As with all Pi competitors, the usual caveats apply, particularly that the attraction of the Pi is not that it's the fastest board around. A key selling point for the Pi is its accessibility to new users and ease of use out of the box relative to rival boards, due to the extensive range of software, projects and community support that have grown up around the multi-million selling board since it launched five years ago. The Pi also has a reputation for remaining useable years after purchase, thanks to its ongoing support. That legacy support was recently given a boost by the development of open-source drivers for the Pi's VideoCore GPU.

A slew of Raspberry Pi challengers have been revealed in recent weeks, including the 4K-capable Le Potato and Rock64 Media Board Computer.

Specs

CPU: Intel dual-core Celeron N3350 SoC (1.6 GHz) with 2 MB Cache

Memory: 1 x DDR3L SO-DIMM sockets supporting up to 8GB memory. Support for DDR3L 1866/1600/1333 MHz memory modules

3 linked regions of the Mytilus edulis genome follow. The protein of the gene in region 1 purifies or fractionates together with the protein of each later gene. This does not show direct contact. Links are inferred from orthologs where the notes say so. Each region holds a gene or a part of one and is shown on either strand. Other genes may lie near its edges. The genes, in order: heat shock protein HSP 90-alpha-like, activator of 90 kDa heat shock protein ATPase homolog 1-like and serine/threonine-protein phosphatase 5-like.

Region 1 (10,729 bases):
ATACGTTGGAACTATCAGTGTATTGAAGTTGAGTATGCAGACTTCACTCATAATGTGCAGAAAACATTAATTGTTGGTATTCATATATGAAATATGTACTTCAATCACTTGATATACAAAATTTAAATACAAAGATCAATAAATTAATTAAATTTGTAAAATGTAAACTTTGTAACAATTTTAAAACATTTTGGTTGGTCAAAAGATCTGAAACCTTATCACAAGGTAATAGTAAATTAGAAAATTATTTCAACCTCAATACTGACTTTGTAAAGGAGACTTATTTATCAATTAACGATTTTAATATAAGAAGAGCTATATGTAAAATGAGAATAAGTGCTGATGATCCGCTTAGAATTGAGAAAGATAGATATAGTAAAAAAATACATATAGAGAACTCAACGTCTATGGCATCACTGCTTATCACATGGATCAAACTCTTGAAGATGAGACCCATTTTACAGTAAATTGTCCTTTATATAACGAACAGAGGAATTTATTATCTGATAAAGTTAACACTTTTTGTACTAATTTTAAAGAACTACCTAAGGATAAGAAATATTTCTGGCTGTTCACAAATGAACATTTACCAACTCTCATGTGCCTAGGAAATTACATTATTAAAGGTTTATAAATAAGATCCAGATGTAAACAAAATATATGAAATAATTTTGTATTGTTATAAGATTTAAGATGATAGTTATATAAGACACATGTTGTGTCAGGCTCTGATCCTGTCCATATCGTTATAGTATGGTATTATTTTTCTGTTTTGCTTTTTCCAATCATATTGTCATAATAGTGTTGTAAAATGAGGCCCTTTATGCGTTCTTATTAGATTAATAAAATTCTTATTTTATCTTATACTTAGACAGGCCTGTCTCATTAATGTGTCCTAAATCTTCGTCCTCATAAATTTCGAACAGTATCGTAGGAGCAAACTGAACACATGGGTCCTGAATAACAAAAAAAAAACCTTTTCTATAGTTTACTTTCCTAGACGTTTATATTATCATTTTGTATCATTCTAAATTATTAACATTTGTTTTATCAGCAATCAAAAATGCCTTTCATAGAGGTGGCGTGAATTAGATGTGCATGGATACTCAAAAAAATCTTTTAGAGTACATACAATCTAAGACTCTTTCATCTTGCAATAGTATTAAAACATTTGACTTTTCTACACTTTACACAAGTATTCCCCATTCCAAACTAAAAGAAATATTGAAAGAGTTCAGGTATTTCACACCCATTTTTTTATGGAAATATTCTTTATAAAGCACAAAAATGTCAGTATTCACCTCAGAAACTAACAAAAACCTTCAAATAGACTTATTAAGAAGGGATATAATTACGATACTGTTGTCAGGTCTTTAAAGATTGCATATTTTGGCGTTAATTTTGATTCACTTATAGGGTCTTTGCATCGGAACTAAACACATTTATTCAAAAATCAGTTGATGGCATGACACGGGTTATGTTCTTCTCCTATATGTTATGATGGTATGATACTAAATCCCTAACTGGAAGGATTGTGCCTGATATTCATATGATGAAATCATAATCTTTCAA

Graphics: Integrated Intel HD Graphics 500 with maximum shared memory of 512 MB

Video: 1 x D-Sub port, supporting a maximum resolution of 1920x1200@60 Hz, 1 x HDMI port, supporting a maximum resolution of 3840x2160@30 Hz

OS: Support for Windows 10 64-bit

Audio: Realtek ALC255 codec, high definition audio, 2-channel

LAN: 2 x Realtek GbE LAN chips (10/100/1000 Mbit)

Expansion slots: 1 x half size Mini PCIe slot (conforms to PCI Express 2.0 standard)

Storage interface: 2 x SATA 6Gb/s connectors, 1 x MSATA connector